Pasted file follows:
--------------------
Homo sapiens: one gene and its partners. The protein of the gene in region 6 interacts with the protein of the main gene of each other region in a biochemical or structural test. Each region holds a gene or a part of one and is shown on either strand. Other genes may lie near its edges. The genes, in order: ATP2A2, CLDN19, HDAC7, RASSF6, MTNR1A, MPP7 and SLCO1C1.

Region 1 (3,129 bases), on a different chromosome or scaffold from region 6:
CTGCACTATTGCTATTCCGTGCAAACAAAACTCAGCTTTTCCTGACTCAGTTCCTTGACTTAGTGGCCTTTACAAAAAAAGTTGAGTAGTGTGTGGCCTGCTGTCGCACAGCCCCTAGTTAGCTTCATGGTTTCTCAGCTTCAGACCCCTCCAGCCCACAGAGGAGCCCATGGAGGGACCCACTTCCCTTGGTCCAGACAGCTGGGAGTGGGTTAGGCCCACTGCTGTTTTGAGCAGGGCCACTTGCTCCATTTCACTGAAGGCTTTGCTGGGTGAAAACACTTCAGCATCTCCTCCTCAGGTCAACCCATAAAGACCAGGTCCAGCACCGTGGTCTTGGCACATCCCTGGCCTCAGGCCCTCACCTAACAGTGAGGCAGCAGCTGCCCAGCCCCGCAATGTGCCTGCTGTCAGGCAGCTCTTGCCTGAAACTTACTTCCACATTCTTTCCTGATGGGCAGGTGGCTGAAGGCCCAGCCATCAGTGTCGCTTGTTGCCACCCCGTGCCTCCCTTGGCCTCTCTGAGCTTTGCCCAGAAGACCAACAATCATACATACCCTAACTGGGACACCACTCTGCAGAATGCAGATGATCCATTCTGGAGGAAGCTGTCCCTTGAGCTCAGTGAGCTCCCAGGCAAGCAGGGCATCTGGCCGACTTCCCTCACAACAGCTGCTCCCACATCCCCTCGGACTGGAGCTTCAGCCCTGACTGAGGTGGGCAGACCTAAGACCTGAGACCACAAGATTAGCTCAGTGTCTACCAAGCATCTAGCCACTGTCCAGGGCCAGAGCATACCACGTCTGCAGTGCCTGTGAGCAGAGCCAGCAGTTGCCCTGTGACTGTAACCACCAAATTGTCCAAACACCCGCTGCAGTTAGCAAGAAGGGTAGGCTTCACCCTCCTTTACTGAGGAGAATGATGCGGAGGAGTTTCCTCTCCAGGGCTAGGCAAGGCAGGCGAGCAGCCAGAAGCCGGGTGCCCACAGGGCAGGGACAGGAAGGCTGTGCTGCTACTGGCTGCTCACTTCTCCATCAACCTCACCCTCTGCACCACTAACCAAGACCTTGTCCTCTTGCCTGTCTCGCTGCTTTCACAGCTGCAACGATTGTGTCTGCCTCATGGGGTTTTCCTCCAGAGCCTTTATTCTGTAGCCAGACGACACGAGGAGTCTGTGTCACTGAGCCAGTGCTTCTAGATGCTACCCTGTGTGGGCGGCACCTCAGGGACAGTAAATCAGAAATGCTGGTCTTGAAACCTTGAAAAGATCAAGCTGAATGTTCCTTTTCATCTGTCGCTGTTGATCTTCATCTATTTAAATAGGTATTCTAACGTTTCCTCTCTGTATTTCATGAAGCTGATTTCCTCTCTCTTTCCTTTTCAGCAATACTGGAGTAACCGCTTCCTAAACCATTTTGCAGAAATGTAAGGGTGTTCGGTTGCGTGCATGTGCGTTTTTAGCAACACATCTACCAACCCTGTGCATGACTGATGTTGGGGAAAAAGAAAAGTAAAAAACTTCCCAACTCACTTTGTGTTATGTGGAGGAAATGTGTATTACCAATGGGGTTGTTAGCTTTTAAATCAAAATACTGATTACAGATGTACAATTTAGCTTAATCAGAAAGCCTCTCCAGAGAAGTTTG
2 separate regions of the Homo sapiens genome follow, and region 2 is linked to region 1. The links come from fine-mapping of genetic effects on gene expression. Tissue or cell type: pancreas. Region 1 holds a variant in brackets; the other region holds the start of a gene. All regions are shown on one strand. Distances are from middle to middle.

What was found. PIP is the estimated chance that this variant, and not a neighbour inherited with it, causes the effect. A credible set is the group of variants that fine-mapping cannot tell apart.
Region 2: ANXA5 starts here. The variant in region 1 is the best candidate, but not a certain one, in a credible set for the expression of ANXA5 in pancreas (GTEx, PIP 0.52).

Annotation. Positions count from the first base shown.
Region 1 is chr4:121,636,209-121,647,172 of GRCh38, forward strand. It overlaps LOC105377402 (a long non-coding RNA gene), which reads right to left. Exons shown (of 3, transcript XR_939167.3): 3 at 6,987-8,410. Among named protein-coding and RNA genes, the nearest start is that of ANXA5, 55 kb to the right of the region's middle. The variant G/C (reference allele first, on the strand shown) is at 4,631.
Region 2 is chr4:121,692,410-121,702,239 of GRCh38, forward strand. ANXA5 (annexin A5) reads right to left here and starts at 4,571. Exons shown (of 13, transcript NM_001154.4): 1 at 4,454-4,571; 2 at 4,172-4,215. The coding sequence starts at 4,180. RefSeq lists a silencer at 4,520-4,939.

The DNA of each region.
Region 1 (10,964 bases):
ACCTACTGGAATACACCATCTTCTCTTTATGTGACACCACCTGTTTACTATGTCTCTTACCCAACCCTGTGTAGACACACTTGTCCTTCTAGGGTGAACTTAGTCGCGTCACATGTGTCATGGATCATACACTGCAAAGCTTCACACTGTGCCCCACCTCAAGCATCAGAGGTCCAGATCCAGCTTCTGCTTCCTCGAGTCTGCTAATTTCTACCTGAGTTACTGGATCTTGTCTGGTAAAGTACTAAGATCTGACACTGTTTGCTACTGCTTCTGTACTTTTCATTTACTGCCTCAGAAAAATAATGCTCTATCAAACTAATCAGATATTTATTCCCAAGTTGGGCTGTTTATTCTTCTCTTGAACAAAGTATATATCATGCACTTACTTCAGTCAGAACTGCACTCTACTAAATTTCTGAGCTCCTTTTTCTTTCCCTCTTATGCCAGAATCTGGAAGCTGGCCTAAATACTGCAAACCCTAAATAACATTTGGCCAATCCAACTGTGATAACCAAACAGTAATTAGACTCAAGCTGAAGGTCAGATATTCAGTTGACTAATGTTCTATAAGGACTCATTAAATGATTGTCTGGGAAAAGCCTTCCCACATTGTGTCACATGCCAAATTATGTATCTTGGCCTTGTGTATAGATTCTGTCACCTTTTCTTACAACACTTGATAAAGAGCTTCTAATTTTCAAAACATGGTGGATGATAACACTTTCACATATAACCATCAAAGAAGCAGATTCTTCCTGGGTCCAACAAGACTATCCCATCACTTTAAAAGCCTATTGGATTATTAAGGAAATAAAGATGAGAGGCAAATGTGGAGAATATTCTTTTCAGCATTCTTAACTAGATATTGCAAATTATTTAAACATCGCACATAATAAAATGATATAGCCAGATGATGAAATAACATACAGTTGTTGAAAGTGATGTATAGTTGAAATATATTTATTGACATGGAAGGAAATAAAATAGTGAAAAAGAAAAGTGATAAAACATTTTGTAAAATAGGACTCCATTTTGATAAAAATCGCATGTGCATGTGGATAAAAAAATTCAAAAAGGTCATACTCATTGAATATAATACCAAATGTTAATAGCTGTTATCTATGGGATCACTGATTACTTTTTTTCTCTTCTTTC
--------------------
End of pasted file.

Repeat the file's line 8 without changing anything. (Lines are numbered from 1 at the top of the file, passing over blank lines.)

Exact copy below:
Region 1 is chr4:121,636,209-121,647,172 of GRCh38, forward strand. It overlaps LOC105377402 (a long non-coding RNA gene), which reads right to left. Exons shown (of 3, transcript XR_939167.3): 3 at 6,987-8,410. Among named protein-coding and RNA genes, the nearest start is that of ANXA5, 55 kb to the right of the region's middle. The variant G/C (reference allele first, on the strand shown) is at 4,631.